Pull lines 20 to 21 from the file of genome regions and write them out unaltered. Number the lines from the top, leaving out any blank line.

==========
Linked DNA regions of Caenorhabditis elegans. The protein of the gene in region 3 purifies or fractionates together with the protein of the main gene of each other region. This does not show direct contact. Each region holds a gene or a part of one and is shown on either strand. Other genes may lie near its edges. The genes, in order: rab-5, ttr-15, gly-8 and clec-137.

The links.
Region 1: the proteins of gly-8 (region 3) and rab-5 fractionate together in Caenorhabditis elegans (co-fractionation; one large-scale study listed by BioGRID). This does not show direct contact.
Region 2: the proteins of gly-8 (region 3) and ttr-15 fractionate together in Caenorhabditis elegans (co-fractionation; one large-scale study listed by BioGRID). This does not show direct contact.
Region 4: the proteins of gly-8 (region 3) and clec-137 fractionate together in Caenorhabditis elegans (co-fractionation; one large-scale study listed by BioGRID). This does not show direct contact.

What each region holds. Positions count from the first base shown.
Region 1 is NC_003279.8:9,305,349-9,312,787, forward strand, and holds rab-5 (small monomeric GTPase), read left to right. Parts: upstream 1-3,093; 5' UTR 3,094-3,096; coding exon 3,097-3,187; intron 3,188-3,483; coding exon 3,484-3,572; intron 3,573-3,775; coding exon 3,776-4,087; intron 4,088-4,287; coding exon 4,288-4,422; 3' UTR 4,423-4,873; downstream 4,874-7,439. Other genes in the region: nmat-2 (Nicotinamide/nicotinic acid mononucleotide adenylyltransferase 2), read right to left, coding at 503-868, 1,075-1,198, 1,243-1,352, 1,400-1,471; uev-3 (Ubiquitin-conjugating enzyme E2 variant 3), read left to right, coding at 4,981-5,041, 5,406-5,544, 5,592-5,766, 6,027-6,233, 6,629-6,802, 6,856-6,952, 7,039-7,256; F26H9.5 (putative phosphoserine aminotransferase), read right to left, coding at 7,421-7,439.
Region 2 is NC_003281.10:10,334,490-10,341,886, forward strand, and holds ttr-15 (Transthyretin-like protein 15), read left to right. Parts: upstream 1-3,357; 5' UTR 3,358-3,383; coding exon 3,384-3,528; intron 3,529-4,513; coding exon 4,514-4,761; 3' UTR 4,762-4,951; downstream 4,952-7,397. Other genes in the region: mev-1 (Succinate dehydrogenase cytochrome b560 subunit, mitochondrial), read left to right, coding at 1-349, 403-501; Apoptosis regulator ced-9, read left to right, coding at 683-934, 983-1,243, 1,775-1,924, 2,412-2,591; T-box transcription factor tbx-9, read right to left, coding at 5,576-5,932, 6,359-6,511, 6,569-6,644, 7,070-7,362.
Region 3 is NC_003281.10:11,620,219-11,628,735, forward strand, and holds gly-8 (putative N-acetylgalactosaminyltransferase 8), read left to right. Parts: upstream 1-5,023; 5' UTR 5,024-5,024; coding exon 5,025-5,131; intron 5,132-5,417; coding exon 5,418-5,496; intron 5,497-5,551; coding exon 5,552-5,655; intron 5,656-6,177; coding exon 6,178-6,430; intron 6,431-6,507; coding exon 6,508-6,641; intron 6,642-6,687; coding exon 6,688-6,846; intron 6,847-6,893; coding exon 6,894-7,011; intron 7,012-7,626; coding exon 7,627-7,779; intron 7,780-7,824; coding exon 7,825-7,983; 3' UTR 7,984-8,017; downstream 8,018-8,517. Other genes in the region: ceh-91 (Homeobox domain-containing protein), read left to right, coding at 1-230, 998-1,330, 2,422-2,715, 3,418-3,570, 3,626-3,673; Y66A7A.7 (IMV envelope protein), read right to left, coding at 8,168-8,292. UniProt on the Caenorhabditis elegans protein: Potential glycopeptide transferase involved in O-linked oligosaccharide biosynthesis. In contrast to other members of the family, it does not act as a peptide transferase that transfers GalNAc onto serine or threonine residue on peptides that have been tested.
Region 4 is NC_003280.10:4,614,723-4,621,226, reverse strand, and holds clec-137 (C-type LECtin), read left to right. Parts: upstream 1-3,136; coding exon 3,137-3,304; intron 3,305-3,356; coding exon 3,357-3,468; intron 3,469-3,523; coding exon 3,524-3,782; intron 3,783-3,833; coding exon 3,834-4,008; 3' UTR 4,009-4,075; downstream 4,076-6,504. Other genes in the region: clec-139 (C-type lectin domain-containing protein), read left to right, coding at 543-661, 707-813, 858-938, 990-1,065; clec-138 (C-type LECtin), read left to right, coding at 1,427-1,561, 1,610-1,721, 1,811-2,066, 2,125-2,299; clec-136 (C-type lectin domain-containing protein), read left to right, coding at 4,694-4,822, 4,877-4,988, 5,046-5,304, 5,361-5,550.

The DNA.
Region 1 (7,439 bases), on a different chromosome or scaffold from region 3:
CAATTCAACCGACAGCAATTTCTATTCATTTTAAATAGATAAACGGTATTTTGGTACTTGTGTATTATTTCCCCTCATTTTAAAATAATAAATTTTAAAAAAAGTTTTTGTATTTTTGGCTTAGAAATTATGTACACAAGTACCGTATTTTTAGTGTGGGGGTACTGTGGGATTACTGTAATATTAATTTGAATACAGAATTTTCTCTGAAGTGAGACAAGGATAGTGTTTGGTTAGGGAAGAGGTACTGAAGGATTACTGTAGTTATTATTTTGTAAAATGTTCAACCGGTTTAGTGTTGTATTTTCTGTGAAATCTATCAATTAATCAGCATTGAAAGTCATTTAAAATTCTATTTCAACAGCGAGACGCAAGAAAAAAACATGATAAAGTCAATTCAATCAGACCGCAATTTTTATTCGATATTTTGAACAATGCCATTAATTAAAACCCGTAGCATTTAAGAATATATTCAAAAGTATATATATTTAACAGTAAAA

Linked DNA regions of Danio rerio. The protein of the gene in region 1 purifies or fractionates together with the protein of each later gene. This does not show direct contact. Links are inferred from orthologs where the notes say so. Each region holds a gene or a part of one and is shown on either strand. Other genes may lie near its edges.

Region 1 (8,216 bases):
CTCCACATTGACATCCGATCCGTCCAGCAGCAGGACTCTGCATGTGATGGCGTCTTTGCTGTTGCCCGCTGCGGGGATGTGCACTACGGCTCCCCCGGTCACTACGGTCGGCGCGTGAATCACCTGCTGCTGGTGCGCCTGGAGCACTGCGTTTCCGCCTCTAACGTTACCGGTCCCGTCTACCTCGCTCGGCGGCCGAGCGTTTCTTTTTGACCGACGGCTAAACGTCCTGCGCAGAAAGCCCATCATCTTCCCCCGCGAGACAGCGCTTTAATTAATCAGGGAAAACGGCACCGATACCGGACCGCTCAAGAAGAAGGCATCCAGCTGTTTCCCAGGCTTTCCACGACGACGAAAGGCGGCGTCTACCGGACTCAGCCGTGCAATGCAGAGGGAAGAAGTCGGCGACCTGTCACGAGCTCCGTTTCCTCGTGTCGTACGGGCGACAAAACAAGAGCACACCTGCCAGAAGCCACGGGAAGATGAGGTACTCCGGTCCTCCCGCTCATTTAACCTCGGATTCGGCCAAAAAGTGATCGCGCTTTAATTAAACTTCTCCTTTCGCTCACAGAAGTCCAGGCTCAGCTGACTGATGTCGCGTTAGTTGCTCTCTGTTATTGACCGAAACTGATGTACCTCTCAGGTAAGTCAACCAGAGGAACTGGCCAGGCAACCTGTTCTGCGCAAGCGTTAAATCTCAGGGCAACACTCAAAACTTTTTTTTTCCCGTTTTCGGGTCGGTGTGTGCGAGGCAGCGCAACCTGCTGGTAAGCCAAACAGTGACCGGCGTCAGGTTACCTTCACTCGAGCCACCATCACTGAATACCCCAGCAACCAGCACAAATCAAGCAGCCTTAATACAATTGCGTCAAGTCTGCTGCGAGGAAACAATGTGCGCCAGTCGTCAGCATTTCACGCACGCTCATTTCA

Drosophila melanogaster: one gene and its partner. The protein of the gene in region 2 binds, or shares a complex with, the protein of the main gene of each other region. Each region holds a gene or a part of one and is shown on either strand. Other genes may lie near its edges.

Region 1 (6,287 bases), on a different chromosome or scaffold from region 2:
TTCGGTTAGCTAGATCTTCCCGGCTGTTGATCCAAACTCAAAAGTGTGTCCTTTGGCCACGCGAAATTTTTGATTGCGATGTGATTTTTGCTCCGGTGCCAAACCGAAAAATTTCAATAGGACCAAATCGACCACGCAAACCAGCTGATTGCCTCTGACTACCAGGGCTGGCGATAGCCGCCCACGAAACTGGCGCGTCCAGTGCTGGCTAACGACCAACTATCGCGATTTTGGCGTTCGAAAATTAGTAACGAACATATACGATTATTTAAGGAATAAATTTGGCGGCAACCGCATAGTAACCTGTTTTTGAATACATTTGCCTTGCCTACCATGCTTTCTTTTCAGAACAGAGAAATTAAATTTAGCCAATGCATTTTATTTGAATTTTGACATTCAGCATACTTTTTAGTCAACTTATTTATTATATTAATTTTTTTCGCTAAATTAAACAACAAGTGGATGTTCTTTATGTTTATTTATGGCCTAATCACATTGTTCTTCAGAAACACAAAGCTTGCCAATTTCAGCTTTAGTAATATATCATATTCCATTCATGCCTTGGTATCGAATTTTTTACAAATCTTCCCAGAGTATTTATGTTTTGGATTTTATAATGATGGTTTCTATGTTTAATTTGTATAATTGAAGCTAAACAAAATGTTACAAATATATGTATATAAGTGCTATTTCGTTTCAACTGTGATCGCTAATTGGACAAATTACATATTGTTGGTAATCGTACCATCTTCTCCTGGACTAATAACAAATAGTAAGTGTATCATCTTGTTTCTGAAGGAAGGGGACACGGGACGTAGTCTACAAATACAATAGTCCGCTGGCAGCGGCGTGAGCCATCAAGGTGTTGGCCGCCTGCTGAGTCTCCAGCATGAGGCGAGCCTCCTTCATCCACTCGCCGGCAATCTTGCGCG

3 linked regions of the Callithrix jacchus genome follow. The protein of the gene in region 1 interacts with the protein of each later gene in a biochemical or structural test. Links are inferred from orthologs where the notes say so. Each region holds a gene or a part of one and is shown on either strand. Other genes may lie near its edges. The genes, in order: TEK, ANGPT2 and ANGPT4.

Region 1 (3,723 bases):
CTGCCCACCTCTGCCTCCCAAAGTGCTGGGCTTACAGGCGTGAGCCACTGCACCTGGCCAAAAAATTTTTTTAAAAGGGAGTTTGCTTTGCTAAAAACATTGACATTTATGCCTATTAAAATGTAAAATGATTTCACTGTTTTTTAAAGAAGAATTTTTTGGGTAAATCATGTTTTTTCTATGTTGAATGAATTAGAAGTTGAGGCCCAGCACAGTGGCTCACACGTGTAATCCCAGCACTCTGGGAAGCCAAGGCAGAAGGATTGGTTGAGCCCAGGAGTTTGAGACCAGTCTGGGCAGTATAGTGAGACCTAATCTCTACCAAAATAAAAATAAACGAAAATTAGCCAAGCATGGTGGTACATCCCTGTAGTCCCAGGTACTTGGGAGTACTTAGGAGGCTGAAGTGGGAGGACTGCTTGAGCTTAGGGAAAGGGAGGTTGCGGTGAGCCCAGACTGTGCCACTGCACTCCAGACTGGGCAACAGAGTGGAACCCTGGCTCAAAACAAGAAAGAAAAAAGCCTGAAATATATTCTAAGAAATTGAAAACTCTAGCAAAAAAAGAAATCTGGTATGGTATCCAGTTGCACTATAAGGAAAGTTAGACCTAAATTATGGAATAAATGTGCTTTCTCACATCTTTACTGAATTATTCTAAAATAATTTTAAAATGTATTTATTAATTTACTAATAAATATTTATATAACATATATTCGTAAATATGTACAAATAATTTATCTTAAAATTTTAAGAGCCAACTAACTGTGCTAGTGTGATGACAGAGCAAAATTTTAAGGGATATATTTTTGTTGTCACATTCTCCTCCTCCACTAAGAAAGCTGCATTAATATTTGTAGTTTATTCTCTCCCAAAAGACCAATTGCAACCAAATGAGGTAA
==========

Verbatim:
3 linked regions of the Callithrix jacchus genome follow. The protein of the gene in region 1 interacts with the protein of each later gene in a biochemical or structural test. Links are inferred from orthologs where the notes say so. Each region holds a gene or a part of one and is shown on either strand. Other genes may lie near its edges. The genes, in order: TEK, ANGPT2 and ANGPT4.

Region 1 (3,723 bases):